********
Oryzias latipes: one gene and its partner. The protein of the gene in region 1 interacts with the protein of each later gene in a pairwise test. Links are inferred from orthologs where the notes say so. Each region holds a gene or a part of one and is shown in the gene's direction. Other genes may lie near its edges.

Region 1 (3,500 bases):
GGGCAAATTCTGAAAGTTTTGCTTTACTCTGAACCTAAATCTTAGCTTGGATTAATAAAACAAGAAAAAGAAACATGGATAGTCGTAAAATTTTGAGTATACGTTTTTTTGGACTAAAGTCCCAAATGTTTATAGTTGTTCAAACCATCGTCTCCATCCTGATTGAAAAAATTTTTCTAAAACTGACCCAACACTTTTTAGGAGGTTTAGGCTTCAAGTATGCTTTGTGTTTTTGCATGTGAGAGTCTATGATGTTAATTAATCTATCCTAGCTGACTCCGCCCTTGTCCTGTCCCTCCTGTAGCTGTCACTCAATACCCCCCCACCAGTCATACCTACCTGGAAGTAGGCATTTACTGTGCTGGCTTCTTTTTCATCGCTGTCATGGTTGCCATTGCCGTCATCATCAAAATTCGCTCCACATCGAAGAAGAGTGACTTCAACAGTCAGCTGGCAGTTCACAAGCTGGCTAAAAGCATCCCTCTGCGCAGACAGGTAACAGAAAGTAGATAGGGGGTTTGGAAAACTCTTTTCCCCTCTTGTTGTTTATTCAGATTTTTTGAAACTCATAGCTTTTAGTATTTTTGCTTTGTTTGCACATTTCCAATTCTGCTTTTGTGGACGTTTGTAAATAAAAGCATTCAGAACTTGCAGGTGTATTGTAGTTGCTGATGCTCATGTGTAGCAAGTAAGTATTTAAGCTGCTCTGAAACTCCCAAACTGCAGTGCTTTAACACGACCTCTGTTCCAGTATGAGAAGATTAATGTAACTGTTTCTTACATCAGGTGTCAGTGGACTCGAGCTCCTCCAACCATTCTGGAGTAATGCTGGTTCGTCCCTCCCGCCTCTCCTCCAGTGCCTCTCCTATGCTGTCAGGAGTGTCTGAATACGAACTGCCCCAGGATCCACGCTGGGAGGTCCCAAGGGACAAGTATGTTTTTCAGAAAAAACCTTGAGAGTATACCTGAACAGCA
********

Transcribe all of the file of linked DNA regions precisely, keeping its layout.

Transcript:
Oryzias latipes: one gene and its partner. The protein of the gene in region 1 interacts with the protein of each later gene in a pairwise test. Links are inferred from orthologs where the notes say so. Each region holds a gene or a part of one and is shown in the gene's direction. Other genes may lie near its edges.

Region 1 (3,500 bases):
GGGCAAATTCTGAAAGTTTTGCTTTACTCTGAACCTAAATCTTAGCTTGGATTAATAAAACAAGAAAAAGAAACATGGATAGTCGTAAAATTTTGAGTATACGTTTTTTTGGACTAAAGTCCCAAATGTTTATAGTTGTTCAAACCATCGTCTCCATCCTGATTGAAAAAATTTTTCTAAAACTGACCCAACACTTTTTAGGAGGTTTAGGCTTCAAGTATGCTTTGTGTTTTTGCATGTGAGAGTCTATGATGTTAATTAATCTATCCTAGCTGACTCCGCCCTTGTCCTGTCCCTCCTGTAGCTGTCACTCAATACCCCCCCACCAGTCATACCTACCTGGAAGTAGGCATTTACTGTGCTGGCTTCTTTTTCATCGCTGTCATGGTTGCCATTGCCGTCATCATCAAAATTCGCTCCACATCGAAGAAGAGTGACTTCAACAGTCAGCTGGCAGTTCACAAGCTGGCTAAAAGCATCCCTCTGCGCAGACAGGTAACAGAAAGTAGATAGGGGGTTTGGAAAACTCTTTTCCCCTCTTGTTGTTTATTCAGATTTTTTGAAACTCATAGCTTTTAGTATTTTTGCTTTGTTTGCACATTTCCAATTCTGCTTTTGTGGACGTTTGTAAATAAAAGCATTCAGAACTTGCAGGTGTATTGTAGTTGCTGATGCTCATGTGTAGCAAGTAAGTATTTAAGCTGCTCTGAAACTCCCAAACTGCAGTGCTTTAACACGACCTCTGTTCCAGTATGAGAAGATTAATGTAACTGTTTCTTACATCAGGTGTCAGTGGACTCGAGCTCCTCCAACCATTCTGGAGTAATGCTGGTTCGTCCCTCCCGCCTCTCCTCCAGTGCCTCTCCTATGCTGTCAGGAGTGTCTGAATACGAACTGCCCCAGGATCCACGCTGGGAGGTCCCAAGGGACAAGTATGTTTTTCAGAAAAAACCTTGAGAGTATACCTGAACAGCA